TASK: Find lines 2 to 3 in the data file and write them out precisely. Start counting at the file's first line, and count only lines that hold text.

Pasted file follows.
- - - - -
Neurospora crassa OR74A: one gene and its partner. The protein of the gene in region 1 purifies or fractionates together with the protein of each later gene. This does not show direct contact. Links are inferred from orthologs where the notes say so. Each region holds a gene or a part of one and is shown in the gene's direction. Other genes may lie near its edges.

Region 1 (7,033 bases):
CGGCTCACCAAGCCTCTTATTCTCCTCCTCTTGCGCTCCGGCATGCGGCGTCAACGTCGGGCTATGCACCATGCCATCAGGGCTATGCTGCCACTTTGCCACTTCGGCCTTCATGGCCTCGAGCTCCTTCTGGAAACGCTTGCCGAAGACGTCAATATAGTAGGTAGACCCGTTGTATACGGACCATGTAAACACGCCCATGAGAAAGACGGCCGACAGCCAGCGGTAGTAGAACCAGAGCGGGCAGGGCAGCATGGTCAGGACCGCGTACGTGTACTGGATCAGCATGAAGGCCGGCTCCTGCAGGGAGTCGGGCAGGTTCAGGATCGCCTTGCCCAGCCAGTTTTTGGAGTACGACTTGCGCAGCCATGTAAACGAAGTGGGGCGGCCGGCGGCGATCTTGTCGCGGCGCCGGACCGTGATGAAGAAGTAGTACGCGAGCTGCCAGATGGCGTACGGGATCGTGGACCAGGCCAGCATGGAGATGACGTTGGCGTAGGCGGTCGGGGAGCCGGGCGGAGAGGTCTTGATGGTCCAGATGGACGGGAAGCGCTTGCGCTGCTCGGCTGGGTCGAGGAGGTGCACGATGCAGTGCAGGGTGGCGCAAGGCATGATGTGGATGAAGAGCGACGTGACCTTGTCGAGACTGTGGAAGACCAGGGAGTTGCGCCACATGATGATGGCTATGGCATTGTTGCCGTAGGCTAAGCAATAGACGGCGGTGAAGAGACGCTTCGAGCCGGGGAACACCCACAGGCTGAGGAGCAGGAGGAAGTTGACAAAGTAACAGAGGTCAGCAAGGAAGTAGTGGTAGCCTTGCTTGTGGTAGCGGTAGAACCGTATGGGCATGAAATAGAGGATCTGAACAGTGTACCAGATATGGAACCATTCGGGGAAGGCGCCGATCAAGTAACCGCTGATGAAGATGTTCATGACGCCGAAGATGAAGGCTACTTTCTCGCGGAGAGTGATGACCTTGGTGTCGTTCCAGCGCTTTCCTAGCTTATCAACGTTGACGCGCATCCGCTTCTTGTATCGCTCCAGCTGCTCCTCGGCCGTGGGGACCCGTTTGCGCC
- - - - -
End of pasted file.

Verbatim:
Region 1 (7,033 bases):
CGGCTCACCAAGCCTCTTATTCTCCTCCTCTTGCGCTCCGGCATGCGGCGTCAACGTCGGGCTATGCACCATGCCATCAGGGCTATGCTGCCACTTTGCCACTTCGGCCTTCATGGCCTCGAGCTCCTTCTGGAAACGCTTGCCGAAGACGTCAATATAGTAGGTAGACCCGTTGTATACGGACCATGTAAACACGCCCATGAGAAAGACGGCCGACAGCCAGCGGTAGTAGAACCAGAGCGGGCAGGGCAGCATGGTCAGGACCGCGTACGTGTACTGGATCAGCATGAAGGCCGGCTCCTGCAGGGAGTCGGGCAGGTTCAGGATCGCCTTGCCCAGCCAGTTTTTGGAGTACGACTTGCGCAGCCATGTAAACGAAGTGGGGCGGCCGGCGGCGATCTTGTCGCGGCGCCGGACCGTGATGAAGAAGTAGTACGCGAGCTGCCAGATGGCGTACGGGATCGTGGACCAGGCCAGCATGGAGATGACGTTGGCGTAGGCGGTCGGGGAGCCGGGCGGAGAGGTCTTGATGGTCCAGATGGACGGGAAGCGCTTGCGCTGCTCGGCTGGGTCGAGGAGGTGCACGATGCAGTGCAGGGTGGCGCAAGGCATGATGTGGATGAAGAGCGACGTGACCTTGTCGAGACTGTGGAAGACCAGGGAGTTGCGCCACATGATGATGGCTATGGCATTGTTGCCGTAGGCTAAGCAATAGACGGCGGTGAAGAGACGCTTCGAGCCGGGGAACACCCACAGGCTGAGGAGCAGGAGGAAGTTGACAAAGTAACAGAGGTCAGCAAGGAAGTAGTGGTAGCCTTGCTTGTGGTAGCGGTAGAACCGTATGGGCATGAAATAGAGGATCTGAACAGTGTACCAGATATGGAACCATTCGGGGAAGGCGCCGATCAAGTAACCGCTGATGAAGATGTTCATGACGCCGAAGATGAAGGCTACTTTCTCGCGGAGAGTGATGACCTTGGTGTCGTTCCAGCGCTTTCCTAGCTTATCAACGTTGACGCGCATCCGCTTCTTGTATCGCTCCAGCTGCTCCTCGGCCGTGGGGACCCGTTTGCGCC